Spy’s secret egg worth a fortune?

Treasure: A Faberge egg
Treasure: A Faberge egg
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The descendant of a Preston man suspected to have been a spy today revealed his family could have been left an egg-stremely large fortune – in the shape of a rare Faberge egg.

Dr Maxwell Naesmyth Wilcock, a 6ft 10in giant with size 19 feet, lived in Fishwick Parade and Deepdale Road in Preston in the 1930s and 1940s before embarking on a life of mystery, travelling to far flung places and never telling anyone what he did.

Maxwell Naismith Wilcock in Egpyt

Maxwell Naismith Wilcock in Egpyt

His cousin Robin Maudsley, 61, of Meadow Street, Deepdale, Preston, was stunned when a team of heir hunters contacted him in December 2011 to tell him Max had died in hospital with £13,000 cash stuffed in his pyjamas.

Since then his family have uncovered more and more incredible facts – with the valuable ‘nest egg’, potentially worth millions, the latest twist in the tale.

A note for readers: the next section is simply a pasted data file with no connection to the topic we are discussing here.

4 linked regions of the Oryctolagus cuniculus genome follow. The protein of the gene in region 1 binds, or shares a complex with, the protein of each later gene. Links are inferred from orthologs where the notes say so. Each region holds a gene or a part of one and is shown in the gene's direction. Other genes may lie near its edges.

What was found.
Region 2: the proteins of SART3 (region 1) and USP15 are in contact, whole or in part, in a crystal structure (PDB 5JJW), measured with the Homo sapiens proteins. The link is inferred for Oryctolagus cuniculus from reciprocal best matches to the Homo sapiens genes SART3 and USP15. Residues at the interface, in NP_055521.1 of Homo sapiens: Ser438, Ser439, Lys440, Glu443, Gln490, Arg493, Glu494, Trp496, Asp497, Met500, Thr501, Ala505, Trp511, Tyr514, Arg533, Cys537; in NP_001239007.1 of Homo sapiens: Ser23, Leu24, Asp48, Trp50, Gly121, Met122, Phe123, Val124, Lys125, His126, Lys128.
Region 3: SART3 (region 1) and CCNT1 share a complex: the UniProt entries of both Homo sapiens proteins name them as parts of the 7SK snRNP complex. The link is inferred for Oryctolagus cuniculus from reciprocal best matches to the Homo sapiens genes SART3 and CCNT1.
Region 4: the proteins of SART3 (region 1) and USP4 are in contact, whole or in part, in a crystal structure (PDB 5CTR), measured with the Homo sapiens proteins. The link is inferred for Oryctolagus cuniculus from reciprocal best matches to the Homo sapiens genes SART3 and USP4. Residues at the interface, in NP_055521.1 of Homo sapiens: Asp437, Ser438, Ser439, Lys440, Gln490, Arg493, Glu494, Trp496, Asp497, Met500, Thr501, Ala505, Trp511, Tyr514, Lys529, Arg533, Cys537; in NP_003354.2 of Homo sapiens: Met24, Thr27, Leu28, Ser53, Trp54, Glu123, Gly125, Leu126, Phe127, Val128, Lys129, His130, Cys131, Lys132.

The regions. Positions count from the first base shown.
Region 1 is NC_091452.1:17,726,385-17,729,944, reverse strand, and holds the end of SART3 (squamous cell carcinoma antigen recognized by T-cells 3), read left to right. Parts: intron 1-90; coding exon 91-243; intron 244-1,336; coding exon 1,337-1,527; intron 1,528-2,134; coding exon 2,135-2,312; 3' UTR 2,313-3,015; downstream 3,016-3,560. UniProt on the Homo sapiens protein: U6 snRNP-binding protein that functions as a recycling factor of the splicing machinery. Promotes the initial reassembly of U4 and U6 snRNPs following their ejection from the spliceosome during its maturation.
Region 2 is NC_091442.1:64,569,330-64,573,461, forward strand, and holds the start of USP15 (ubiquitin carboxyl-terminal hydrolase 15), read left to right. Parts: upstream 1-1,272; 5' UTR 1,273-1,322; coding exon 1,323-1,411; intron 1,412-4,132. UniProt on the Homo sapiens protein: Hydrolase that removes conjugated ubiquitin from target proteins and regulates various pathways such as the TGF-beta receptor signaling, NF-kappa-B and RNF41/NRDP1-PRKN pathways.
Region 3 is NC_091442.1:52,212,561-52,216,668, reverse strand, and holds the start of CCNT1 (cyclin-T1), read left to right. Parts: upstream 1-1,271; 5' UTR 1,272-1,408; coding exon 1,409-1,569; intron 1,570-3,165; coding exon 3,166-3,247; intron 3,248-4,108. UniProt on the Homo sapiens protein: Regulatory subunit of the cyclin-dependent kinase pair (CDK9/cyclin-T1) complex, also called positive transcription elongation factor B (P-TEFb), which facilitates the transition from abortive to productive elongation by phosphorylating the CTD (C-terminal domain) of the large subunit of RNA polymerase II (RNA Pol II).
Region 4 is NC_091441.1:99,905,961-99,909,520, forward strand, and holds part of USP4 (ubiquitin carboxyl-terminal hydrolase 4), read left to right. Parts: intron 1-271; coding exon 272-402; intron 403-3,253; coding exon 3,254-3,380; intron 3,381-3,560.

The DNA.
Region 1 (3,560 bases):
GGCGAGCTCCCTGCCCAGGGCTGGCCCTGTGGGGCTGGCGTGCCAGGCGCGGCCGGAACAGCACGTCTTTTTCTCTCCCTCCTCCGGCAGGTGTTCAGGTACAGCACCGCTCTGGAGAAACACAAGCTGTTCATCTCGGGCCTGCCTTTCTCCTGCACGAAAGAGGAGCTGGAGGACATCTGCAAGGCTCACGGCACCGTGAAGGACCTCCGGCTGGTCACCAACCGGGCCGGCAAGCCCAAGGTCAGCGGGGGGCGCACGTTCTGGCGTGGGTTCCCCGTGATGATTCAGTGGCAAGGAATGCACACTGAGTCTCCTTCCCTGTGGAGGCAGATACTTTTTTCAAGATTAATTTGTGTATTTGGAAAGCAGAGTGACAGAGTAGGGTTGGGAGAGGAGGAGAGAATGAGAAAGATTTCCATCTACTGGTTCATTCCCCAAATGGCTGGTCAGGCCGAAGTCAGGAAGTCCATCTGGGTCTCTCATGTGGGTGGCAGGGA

Two people – Max’s fiancee, Lily Dong, in San Francisco and an elderly woman from Preston who was friends with him – confirmed they had seen him with an ornamnental egg.

Robin says: “I last spoke to Uncle Max in 2009 and he said he wanted to come back to Preston to right a wrong, and to give us something from a safety deposit box in Preston.

“We now think that may have been the egg. I think he had been carrying the egg around with him but on realising its value, put it in a safe in Preston, probably in a bank.

“However it is difficult for us to find out more because he was known by 13 different aliases. He really is an enigma.”

Lily told them about the egg but at first Robin believed it was “just another story”, having heard increasingly bizarre tales about his late relative.

But following Evening Post coverage last year, a woman who knew Max came forward and told Robin about the same egg.

There are only thought to be around 50 Fabergé eggs in the world, with the most famed eggs being the Imperial collections.

Robin said: “If any readers who remember Max can verify anything else about the egg, we would be very grateful.”